(And what to bring when you do)

On Good Friday we read in Isaiah:

He was spurned and avoided by people,
a man of suffering, accustomed to infirmity,
one of those from whom people hide their faces,
spurned, and we held him in no esteem… Oppressed and condemned, he was taken away, and who would have thought any more of his destiny when he was cut off from the land of the living…

Is 53:3,8

Did I think of the Suffering Servant as this reading was proclaimed? Sure, but my mind drifted to a group of men 45 minutes up the road. Men incarcerated at Muskegon Correctional Facility. Men who hope to one day earn a Hope College degree. Men who are spurned, avoided, cut off. Condemned.

Jesus tells his followers this:

Then the King will say to those on his right, ‘Come, you who are blessed by my Father; take your inheritance, the kingdom prepared for you since the creation of the world. For I was hungry and you gave me something to eat, I was thirsty and you gave me something to drink, I was a stranger and you invited me in, I needed clothes and you clothed me, I was sick and you looked after me, I was in prison and you came to visit me.’

Mt. 25:31-36

But why? Why does Jesus, the Suffering Servant, include visiting the prisoner among the corporal works of mercy? The other categories seem rather obvious because of their universality. Giving food to the hungry helps with their hunger, and most of us have experienced hunger, even briefly. Giving water to the thirsty helps with their thirst, and we’ve all been thirsty, even briefly. A gift of clothing keeps the naked warm and preserves their modesty, and we all know what it feels like to be cold and ashamed. But prisoners? Probably not. They’re beyond our experience.

Michael Van Sloun has this to say:

Jesus has mercy for “the least,” those despised by others. Convicts rank high among “the least.” For the general public, when a criminal gets prison time, the criminal is getting what is deserved; the criminal needs to pay for what has been done. Jesus understands the brokenness of those who have done hateful things. From the cross Jesus said, “Father, forgive them, they know not what they do” (Lk 23:34). Jesus wants us to have compassion for those in jail or prison. Instead of having an attitude of anger, retribution, punishment or vengefulness, Jesus wants us to be merciful. We need to honestly acknowledge our own inclination to evildoing and admit, “There, except by the grace of God, go I.” Prison time is hard time. It is lonely time. It is dangerous time. Prisoners need help, support, encouragement and prayers. And as Jesus explained, a visit is a great way to help a prisoner.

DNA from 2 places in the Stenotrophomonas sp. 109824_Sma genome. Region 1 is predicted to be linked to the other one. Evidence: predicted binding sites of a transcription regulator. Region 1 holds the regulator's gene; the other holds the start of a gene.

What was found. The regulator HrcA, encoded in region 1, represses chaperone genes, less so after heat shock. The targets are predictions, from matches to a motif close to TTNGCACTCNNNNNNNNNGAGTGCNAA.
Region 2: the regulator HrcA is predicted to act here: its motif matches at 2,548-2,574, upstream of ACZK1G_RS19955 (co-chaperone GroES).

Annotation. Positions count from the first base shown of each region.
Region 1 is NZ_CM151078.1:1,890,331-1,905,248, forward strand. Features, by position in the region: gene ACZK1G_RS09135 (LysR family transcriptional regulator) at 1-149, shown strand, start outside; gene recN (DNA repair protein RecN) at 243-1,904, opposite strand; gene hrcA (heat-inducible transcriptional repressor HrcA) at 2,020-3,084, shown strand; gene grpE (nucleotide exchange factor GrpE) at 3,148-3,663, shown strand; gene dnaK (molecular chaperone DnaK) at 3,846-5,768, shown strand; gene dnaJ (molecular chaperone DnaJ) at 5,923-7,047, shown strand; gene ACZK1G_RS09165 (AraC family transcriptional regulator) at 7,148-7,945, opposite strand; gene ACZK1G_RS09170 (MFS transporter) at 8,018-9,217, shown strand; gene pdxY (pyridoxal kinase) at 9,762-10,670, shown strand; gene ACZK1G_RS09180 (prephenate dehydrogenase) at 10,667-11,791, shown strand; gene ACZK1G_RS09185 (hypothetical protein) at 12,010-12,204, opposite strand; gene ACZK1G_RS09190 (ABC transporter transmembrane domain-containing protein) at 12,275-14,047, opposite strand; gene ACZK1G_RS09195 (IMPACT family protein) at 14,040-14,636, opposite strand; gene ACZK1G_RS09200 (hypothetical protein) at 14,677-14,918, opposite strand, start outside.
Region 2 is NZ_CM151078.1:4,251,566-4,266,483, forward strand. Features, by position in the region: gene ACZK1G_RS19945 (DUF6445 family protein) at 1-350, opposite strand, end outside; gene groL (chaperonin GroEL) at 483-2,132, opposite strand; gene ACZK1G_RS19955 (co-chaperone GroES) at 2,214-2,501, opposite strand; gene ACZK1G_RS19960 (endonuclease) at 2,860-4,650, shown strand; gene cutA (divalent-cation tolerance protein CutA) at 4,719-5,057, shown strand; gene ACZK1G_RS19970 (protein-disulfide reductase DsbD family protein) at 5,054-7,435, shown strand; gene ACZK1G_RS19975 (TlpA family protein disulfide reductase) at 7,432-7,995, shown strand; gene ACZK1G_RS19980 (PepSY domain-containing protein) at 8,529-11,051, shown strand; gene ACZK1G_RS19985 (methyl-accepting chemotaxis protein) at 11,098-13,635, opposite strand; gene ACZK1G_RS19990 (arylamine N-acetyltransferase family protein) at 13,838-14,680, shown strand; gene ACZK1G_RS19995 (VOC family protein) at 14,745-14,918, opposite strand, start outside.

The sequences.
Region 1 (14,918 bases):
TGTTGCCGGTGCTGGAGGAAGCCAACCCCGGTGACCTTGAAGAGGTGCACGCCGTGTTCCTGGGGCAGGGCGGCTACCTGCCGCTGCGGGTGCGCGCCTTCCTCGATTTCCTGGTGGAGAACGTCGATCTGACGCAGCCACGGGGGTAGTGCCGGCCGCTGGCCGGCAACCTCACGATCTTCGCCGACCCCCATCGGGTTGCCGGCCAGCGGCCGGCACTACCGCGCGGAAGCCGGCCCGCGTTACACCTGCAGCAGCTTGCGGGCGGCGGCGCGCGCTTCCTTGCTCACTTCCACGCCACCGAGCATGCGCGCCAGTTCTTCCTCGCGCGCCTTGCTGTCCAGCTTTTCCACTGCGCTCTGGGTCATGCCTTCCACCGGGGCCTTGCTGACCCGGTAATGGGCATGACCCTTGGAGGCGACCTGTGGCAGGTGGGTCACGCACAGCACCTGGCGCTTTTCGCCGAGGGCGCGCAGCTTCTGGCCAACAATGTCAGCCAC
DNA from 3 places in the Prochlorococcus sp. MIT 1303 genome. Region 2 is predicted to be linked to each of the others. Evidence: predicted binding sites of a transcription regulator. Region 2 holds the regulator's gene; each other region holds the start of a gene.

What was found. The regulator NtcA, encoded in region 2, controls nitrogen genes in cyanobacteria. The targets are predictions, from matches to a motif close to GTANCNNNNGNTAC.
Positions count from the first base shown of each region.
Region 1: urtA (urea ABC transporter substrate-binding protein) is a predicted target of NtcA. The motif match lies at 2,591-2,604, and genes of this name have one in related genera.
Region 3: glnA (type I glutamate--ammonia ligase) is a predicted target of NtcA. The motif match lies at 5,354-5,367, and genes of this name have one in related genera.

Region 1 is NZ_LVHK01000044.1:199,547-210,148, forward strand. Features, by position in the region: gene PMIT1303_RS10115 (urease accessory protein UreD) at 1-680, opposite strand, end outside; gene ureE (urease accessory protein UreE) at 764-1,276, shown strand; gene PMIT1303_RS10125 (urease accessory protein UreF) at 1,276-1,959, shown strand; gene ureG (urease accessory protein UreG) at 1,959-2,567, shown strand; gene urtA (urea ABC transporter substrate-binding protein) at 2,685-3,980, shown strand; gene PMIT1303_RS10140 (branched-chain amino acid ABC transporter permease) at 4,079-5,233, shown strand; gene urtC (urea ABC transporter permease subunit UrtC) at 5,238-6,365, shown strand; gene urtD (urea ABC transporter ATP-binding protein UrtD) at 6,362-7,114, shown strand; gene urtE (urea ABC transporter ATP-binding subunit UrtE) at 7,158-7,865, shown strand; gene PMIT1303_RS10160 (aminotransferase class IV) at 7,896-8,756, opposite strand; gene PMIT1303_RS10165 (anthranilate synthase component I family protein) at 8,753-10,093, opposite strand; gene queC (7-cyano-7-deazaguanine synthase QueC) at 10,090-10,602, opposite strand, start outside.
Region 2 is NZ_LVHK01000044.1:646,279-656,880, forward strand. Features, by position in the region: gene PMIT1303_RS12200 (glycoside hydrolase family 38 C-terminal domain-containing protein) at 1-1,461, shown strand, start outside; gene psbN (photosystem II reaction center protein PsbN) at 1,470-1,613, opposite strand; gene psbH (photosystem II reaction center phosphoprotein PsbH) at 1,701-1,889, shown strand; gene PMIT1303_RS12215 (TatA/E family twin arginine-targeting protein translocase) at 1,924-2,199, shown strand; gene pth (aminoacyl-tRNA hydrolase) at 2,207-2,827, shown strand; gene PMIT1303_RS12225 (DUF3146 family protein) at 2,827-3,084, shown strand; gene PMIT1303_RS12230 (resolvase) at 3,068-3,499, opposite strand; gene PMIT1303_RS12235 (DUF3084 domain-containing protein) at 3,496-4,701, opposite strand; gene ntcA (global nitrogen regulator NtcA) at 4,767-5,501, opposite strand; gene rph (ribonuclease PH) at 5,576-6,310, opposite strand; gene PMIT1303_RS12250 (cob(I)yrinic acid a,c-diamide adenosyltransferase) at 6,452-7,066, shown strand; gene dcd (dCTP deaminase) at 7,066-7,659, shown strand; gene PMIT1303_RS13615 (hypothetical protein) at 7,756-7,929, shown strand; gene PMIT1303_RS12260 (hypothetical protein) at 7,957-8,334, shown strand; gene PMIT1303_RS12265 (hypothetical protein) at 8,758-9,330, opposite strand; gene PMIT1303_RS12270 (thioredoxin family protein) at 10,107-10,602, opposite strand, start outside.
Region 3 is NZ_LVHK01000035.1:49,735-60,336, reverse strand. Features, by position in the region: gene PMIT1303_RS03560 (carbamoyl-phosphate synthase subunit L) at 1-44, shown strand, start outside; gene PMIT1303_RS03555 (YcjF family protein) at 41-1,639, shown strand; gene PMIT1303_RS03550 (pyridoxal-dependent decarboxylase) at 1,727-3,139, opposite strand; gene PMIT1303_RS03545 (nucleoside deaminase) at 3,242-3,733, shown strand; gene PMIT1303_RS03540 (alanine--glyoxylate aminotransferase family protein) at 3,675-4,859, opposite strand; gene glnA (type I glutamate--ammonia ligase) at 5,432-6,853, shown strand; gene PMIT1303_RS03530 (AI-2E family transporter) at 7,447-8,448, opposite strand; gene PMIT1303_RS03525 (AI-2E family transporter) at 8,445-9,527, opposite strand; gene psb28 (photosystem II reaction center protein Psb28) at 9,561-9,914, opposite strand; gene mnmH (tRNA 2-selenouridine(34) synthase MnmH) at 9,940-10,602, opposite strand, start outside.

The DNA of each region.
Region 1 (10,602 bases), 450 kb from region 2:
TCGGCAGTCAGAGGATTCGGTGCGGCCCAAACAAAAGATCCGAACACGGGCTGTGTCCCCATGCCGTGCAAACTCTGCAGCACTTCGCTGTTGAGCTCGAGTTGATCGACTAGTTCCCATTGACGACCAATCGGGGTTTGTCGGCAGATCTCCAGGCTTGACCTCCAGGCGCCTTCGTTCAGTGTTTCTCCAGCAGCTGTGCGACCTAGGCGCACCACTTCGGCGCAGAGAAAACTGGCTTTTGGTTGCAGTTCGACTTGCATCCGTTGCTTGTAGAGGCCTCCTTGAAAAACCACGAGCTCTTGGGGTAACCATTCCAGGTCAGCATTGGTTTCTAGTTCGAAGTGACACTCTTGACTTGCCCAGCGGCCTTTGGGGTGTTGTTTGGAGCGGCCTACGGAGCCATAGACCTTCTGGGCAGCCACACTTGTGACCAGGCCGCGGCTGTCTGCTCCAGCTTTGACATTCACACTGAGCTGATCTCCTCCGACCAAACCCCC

R.J. Snell helps us center the idea of what it means to “do good” in our modern times, with its evolved understanding of justice:

Justice is not enough; mercy and forgiveness are also required. Evil is repaid with goodness, not in a way which denies justice but in “a manner unexpected by reason itself.” Aristotle has no category for redemption, no expectation that the vicious man could enjoy beatitude. Consequently, the Christian sees both more wretchedness and more exaltation in the human condition than did the Greeks, believing in both original sin and the incarnation. All men are grass, all sinful, and yet all are created in the image of God and all are offered a share in the divine glory through the startling fact of Easter. No one is beyond redemption, no one disposable.

The parable in Matthew 25 suggests that mercy requires “product and presence.” “Doing for” and “being with.” We bring food to the hungry. We bring drink to the thirsty. We bring medicine to the sick, and clothing to the naked. We help the homeless find shelter. But what do we bring the prisoner? More specifically, what do we at Hope College and Western Theological Seminary bring the prisoner? We bring what we have: The product of our years in graduate school, years of teaching experience, and understanding of discovered and revealed truth. We bring the product of our institutional missions:

By God’s grace, Western Theological Seminary forms women and men for faithful Christian ministry and participation in the Triune God’s ongoing redemptive work in the world.

The mission of Hope College is to educate students for lives of leadership and service in a global society through academic and co-curricular programs of recognized excellence in the liberal arts and in the context of the historic Christian faith.

This is what we have. This is what we bring: Our own presence which dignifies and respects those in prison. We bring education and formation that gives them an opportunity to grow in their faith, leadership abilities, and capacity for service.

This is how we acknowledge the prisoner’s kinship to the Suffering Servant.

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